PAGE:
Issue #9: September 2012

image of Melanie Hubbard

An Interview with Melanie Hubbard, author of We Have With Us Your Sky, winner of the 2011 Subito Book Prize in Poetry by Sara Renee Marshall.

Sara Renee Marshall: Melanie, I read, re-read, scoured, edited and admired your manuscript all before really knowing anything about your background. Such is the way of the book contest, I suppose. How long have you been writing poems?

Melanie Hubbard: Oh, my goodness. Since fifth grade! I still have my brilliantly rhymed poetry book with the construction paper cover. I read Dickinson early on and had my nature-poetry phase, then impersonated her for an English class project. My Grandma gave me Dorothy Parker, and then there was a while spent with e.e. cummings. By the time I got to college, I really did want to learn how to write real poems. It's taken me quite a long apprenticeship to perhaps begin to know what I'm doing, or what I'd like to do.

SRM: I like that—the idea of an ongoing apprenticeship. To accept those conditions opens up some space, and ventilates the writing brain. Are you tied to a particular writing practice?

MH: Funny way of putting it, like bondage. No. I'm really not. I'll try anything to get a good poem. I happen to like involving chance in my process—found language or unconscious association—because it tends to take me where I wouldn't ordinarily go. Funnily, my little head-committee still gets upset by 'nonsense' creeping into my writing, so I have to find ways to get around myself to let it in. My writing is a 'practice' in the spiritual-path sense: I try to be in tune with myself, cultivate a space of nonjudgmental play and awareness, that flow-zone in which anything can happen. So just getting to the writing is the 'work' part. I think of myself as an instrument, like a flute, that I have to keep clear of obstructions. I journal, talk to trusted intimates, baby myself with small gifts, adventures, and gratitude; that way my ego-needs are addressed and I can let the words come out and play. On the other hand, that's baloney: the poems are what or who I need; they're a solace to and expression of something often deeply distraught—or unacceptably exuberant. Which is that subjectivity-based lyric, and for me I guess there's no point in telling it to go away and be more theoretically correct. I have no particular writing practice because I distrust ideologies and dogmatisms. The best I can do is to try to disrupt my own assumptions. Oh, and I happen to write long-hand with a "fine black" Pilot ball point pen.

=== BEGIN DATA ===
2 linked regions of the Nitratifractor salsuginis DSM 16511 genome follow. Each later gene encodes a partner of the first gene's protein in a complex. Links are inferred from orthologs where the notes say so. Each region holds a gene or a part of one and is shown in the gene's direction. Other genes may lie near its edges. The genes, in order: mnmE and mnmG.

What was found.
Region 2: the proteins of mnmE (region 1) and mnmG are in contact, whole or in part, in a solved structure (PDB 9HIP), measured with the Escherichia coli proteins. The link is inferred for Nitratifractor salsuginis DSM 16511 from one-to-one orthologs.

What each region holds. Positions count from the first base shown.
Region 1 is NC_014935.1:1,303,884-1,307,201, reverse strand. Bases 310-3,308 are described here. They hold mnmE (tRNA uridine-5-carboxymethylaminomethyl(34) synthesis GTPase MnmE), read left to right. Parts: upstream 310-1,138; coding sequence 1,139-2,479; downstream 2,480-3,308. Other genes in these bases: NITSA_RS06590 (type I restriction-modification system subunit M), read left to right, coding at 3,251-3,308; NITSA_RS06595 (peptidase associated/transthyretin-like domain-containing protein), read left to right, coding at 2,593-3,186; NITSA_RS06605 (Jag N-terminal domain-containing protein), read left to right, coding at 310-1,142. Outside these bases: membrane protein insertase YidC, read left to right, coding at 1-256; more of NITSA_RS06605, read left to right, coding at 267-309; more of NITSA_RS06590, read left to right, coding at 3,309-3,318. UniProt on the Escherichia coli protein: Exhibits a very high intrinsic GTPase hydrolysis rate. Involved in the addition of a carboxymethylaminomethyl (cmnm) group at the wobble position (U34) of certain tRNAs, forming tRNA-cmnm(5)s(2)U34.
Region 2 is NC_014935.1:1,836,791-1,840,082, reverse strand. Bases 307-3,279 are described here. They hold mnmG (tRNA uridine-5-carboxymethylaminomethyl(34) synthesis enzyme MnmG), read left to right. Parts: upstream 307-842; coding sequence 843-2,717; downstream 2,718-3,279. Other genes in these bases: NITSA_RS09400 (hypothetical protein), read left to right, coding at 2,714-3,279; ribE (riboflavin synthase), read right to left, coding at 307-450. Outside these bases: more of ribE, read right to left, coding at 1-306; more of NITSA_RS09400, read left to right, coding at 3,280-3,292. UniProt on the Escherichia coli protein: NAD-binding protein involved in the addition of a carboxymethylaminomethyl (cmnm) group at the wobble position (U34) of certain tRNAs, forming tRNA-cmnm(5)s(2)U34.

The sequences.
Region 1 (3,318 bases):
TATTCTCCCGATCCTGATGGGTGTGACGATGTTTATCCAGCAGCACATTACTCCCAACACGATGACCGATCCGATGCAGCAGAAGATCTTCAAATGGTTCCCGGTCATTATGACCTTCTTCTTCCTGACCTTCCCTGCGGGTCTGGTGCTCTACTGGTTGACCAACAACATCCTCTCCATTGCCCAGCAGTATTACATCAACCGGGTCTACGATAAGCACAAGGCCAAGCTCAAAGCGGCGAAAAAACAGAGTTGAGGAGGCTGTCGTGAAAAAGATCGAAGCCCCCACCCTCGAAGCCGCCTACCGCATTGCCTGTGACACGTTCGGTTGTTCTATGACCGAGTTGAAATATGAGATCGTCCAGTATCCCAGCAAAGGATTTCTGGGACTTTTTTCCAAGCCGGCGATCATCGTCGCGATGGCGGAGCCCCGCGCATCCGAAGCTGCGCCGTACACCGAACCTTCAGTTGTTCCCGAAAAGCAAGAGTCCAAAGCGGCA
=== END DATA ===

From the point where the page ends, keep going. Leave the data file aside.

SRM: The instrument, your fine black pen, is an important detail in the process of making. Like Lyn Hejinian, I think I was initially attracted to writing for love of its implements and materials. It’s important to identify what facilitates a productive process—any mainline to language—even if it’s a ruse. How much time did you dedicate to making this particular manuscript?

MH: Gosh, that's hard to say. Do you mean in hours, or years? I tend to scribble drafts fairly swiftly, in an hour at most—there is an almost physical endurance component to the concentration necessary to bang out a good draft. Then I might fiddle over it that day, and the ensuing days, set it aside, take it to a workshop or show it to my husband, set it aside some more, come back to it in six months and know exactly how to fix it—or not, set it aside some more, finally maybe revise it before I have to submit it to a magazine, get it back, set it aside, revise it again. Multiply that process by however many poems I'm generating—usually a small enough number, per year, maybe twenty or thirty, but then there's the backlog, and half of these poems won't turn out to be very good anyway. So it's endless, but I tend to work in fits and starts. I'm not disciplined at all, and I really wish I were. Life keeps happening, and if I'm writing scholarship or teaching I'm in a completely different space, though I take a particular pleasure then in playing hooky from research or grading for a morning to write a poem. I began submitting this particular book, which shape-shifted but as it shape-shifted revealed its central concerns and identity, in 2006. I've added poems, taken some out, thrown them back in, usually in marathon weekend book-revision sessions after having had the manuscript make 'finalist' or make zero in any given contest season.